I’m not sure if I’ve been dreaming of a white Christmas, but we’re going to get one regardless. It started snowing early this morning and it has been floating down most of the day. It’s not been blizzard-like or anything, but we’ve probably got…I don’t know…five inches or so. But everyone has their lights on and, as the night takes over, it really looks pretty out there.
In 1942, there wasn’t snow in Algiers on Christmas Eve. Rick Atkinson describes the scene in An Army at Dawn. “Algiers on Christmas Eve was festive if not quite spiritual. The white houses spilling down the hills gleamed beneath a mild winter sun. Palm fronds stirred in the sea breeze. French mothers bustled from shop to shop in search of toys and sweets for their children. … Nipping from hidden casks of wine, troops washed their uniforms in gasoline and gave one another haircuts in preparation for midnight chapel services.”
Allied soldiers had landed back in November in an effort to drive the German and Italian military from North Africa and now, as Christmas loomed, everyone hoped for a day of peace and quiet. They wouldn’t get one.
Admiral Francois Darlan was not Algiers’ most popular resident. In fact, the Frenchman was one of the most reviled men in the war. When Pétain took over in France in 1940, Darlan became one of his deputies and promoted an alliance between Vichy and Nazi Germany, which made him an enemy of the Free French. When Darlan ordered part of the fleet to French North Africa, he gave assurances to British Prime Minister Churchill that it wouldn’t fall into German hands. But Darlan’s duplicity gave Churchill no comfort (he referred to Darlan as “a bad man with a narrow outlook and a shifty eye”), so he ordered the French fleet destroyed at Mers-el-Kebir.
When the Allies landed in North Africa, it was expected that Darlan would order his forces to cease fighting. But it took General Mark Clark three days (and numerous threats) to finally get Darlan to give the orders, which didn’t sit well Eisenhower. And then Darlan couldn’t convince Admiral Jean de Laborde to spirit much of the remaining French fleet out of Toulon, and that didn’t endear him to anyone.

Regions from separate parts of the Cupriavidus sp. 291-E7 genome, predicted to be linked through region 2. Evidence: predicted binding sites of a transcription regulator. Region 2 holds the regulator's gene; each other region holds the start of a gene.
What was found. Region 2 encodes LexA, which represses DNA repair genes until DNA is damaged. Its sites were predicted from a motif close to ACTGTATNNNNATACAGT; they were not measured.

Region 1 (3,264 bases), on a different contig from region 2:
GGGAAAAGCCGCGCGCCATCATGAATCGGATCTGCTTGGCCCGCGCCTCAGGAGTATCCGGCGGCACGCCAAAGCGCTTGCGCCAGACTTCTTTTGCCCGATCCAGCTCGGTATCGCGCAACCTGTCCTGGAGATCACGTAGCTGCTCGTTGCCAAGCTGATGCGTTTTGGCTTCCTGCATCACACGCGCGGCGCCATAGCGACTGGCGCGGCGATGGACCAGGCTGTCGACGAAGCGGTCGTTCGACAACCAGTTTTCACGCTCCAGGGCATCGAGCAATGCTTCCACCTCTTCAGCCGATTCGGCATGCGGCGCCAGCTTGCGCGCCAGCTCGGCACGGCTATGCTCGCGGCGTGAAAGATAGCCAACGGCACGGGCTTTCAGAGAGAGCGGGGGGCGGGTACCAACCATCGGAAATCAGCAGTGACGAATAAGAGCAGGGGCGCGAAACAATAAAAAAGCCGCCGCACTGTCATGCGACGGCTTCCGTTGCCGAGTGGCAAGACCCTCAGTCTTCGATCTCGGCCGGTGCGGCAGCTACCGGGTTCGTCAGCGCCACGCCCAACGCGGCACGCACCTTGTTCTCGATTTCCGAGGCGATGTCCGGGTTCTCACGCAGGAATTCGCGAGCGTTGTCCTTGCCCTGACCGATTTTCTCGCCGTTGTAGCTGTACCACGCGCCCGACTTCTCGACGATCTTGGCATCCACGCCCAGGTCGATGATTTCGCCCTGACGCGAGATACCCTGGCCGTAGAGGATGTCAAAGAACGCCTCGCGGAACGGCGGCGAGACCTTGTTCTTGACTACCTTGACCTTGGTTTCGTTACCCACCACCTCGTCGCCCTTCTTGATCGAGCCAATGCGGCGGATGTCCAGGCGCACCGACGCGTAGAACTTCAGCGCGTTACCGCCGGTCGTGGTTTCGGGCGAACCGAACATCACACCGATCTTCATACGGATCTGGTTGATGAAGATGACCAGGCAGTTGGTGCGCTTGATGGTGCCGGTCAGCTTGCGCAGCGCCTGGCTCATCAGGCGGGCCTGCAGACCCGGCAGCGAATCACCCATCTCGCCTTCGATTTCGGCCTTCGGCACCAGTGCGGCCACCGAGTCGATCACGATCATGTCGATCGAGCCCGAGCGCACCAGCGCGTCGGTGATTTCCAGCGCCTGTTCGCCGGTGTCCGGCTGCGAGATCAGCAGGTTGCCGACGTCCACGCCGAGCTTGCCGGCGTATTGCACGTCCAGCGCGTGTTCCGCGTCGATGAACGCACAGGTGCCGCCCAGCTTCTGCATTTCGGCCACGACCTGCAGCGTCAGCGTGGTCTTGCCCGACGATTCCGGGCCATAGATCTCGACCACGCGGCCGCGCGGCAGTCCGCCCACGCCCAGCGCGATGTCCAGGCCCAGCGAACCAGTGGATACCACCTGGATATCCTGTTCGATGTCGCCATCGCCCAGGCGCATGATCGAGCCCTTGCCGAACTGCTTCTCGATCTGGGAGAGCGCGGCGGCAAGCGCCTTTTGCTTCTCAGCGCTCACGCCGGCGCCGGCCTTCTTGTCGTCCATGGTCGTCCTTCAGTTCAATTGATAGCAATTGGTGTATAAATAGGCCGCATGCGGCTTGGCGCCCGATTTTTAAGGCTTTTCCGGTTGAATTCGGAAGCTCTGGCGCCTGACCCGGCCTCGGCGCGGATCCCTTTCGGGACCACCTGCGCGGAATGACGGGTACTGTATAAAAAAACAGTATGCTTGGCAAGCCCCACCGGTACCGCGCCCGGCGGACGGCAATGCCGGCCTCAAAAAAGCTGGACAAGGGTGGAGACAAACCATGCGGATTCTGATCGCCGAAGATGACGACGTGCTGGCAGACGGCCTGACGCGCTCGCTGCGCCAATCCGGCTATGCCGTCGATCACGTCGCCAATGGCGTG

So Darlan was pretty much hated by everyone on the Allied side of the fighting. He was now hated by the Germans (for surrendering Vichy forces in North Africa). And he was hated by pro-Vichy, pro-Nazi elements, who now considered him to be a traitor.
But only Fernand Bonnier de la Chapelle acted on his feelings. This 20-year-old son of a French journalist was an ardent anti-Vichyiste. Shortly after 3:00pm on December 24, 1942, he waited until Darlan returned to his office, where he promptly shot the Admiral twice in the head and once in the abdomen. Darlan would die a short time later on the operating table, and Chapelle would be executed the day after Christmas.
The reaction to Francois Darlan’s death was, well, I think Atkinson’s words are way better than mine, so let’s allow him to finish up. “While Mark Clark considered that Darlan’s death was ‘like the lancing of a troublesome boil,’ he moved quickly to score propaganda points by implying Axis complicity in the murder. An official AFHQ statement declared, ‘Complete order reigns in Algiers notwithstanding general indignation caused by the event.’ The suggestion that the citizenry might riot in pique at Darlan’s demise struck many as ludicrous. One correpsondent observed that he had ‘never seen happier faces in Algiers.’
It’s a bit morbid, but Christmas Eve in Algiers got a little better for a lot of people.
Recommended Reading: An Army at Dawn